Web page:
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Rolls-Royce - The Early Years

Charles Rolls was born in 1877 and was the third son of Lord Llangattock.  He was raised on the family estate in Monmouthshire, later going to school at Eton.  He was an expert balloonist and aviator.  He set up a business selling motor cars from a showroom in Mayfair, London; took up motor racing and won the 1000 mile reliability trial in 1900.

Henry Royce was born in 1863 near Peterborough and was the son of a miller.  His father died when he was nine and he was brought up by his mother and aunt.  He later started an apprenticeship with the Great Northern Railway, but did not complete it, instead carrying out a number of electrical and engineering jobs.  This led to his starting his own business making electrical equipment in Manchester with a partner Ernest Claremont.  In 1902 he purchased a car but was not entirely satisfied with it so he took it apart and reassembled it.  He then constructed a car of his own which was generally considered to be better than any other available at the time.

Charles Rolls met Henry Royce in 1904 in Manchester.  Rolls was impressed with the car made by Royce and an agreement was reached that Rolls would sell all of the cars that Royce could manufacture.  These cars were the start of the Rolls-Royce range.  They were rapidly recognised as being of a high quality with excellent craftsmanship.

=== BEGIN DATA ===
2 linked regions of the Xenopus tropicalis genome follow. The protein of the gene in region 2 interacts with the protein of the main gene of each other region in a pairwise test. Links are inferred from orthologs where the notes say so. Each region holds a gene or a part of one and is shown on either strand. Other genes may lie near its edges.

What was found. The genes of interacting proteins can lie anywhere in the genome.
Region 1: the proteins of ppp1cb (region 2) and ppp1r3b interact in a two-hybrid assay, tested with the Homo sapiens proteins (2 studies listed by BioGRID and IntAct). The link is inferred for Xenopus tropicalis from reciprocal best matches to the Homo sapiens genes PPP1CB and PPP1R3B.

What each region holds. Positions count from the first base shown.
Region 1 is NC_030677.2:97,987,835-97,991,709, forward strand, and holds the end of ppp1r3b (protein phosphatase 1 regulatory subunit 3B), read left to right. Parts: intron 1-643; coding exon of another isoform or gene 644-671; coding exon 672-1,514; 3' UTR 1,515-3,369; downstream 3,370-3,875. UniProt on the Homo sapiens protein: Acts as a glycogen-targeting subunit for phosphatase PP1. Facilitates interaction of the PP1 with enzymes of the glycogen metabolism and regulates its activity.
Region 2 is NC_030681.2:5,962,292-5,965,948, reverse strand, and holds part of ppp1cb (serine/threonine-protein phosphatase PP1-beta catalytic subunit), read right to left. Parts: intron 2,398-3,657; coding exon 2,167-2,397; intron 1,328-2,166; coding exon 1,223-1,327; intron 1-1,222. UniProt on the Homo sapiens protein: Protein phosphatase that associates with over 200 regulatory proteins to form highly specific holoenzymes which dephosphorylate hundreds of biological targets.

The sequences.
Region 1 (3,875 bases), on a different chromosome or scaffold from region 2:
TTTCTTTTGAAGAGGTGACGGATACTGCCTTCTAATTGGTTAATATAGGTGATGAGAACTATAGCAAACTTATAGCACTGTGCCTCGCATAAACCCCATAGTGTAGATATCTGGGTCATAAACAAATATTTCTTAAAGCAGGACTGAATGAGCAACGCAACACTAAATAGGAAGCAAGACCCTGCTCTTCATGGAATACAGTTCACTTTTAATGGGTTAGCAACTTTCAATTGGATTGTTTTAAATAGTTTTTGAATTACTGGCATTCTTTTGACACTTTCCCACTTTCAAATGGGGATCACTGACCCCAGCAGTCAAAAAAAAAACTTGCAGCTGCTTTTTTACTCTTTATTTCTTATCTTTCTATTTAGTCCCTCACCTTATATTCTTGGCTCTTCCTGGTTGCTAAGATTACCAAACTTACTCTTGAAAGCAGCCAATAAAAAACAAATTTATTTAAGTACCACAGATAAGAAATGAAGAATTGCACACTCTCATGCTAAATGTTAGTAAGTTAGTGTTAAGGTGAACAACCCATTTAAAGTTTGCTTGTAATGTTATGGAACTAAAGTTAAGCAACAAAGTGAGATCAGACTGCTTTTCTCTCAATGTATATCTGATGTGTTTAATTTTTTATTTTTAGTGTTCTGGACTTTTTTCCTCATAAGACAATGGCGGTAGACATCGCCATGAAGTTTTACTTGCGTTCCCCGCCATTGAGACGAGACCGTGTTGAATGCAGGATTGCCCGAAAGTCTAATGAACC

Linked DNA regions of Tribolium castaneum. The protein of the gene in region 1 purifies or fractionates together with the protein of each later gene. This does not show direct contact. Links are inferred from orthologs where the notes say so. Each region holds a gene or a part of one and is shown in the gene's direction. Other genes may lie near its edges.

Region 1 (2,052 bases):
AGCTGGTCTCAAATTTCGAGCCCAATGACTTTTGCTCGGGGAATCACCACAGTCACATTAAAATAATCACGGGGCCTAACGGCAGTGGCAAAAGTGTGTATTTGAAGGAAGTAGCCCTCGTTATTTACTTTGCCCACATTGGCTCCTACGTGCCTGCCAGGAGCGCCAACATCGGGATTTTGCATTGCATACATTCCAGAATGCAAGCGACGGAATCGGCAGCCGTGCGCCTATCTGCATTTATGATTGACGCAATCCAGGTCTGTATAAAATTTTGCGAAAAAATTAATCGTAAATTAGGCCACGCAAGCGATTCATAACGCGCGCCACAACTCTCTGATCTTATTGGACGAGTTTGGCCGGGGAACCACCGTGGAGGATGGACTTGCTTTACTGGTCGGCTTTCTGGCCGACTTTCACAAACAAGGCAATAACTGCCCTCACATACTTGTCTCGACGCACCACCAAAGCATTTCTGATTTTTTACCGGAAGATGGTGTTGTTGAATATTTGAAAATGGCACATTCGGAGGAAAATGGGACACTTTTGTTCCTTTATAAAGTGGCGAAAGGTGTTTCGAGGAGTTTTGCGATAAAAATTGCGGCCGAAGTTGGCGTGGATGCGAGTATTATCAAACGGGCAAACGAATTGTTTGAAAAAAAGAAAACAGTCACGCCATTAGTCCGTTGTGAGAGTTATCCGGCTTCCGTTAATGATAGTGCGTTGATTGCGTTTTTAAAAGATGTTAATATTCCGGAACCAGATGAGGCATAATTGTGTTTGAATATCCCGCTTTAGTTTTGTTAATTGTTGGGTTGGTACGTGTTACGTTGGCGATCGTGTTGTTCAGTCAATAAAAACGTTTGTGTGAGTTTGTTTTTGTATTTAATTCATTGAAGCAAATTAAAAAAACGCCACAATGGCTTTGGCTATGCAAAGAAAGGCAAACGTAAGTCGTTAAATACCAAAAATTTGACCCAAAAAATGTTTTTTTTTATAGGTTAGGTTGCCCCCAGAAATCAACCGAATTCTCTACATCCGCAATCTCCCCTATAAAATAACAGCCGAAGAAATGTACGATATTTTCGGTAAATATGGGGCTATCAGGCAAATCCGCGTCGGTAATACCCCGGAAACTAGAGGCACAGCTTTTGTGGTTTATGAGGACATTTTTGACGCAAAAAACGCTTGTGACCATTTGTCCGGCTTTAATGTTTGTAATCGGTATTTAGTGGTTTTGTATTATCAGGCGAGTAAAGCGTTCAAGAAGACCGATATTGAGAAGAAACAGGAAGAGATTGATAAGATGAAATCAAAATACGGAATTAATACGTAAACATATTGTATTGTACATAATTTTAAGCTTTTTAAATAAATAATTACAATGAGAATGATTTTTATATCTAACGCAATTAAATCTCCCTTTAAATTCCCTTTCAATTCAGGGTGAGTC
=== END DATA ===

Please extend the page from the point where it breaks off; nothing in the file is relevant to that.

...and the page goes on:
In 1906 Rolls won the Isle of Man Tourist Trophy at an average speed of nearly 40 mph over a distance of 161 miles.

Rolls-Royce was established in 1906.

The 40/50hp model was shown in 1906 at the Olympia, London.  This used a new engine.  In 1907 the Silver Ghost version of this car took part in a 2,000 mile marathon endurance test.  This was quickly followed by a 15,000 mile endurance event.  The Silver Ghost is probably the most well known Rolls-Royce car.

Production of Rolls-Royce cars was moved from Manchester to Derby in 1908 when the Manchester site became too small for the number of cars being produced.

In 1910 Rolls was killed in an aeroplane accident at Bournemouth, when his biplane broke up in the air.

During the First World War Rolls-Royce supplied the British forces with a number of armoured vehicles.  The cars proved highly reliable in the many countries where they were used in spite of having to operate in extremely hot and dusty climates.  Special vehicles included a range of pick up trucks, battery tender vehicles, fully armoured tanks and ambulances.

Rolls-Royce produced the 20hp ‘Twenty’ after the First World War.  This car initially had a gear lever and handbrake in the centre of the seating area.  It was smaller than earlier cars and was designed to be suitable for a wider market.  The Twenty was later replaced by the 20/25.

Luxury cars were still in demand and the Phantom I was introduced in 1925, based on the Silver Ghost, to meet this demand.  The Phantom II was produced in 1929 with a more up to date chassis design.  The Phantom III, with a V12 engine, was introduced in 1935.

In 1931 Rolls-Royce acquired Bentley and production of their cars was moved to the Derby factory.

Sir Henry Royce died in 1933 after a long period of ill health.

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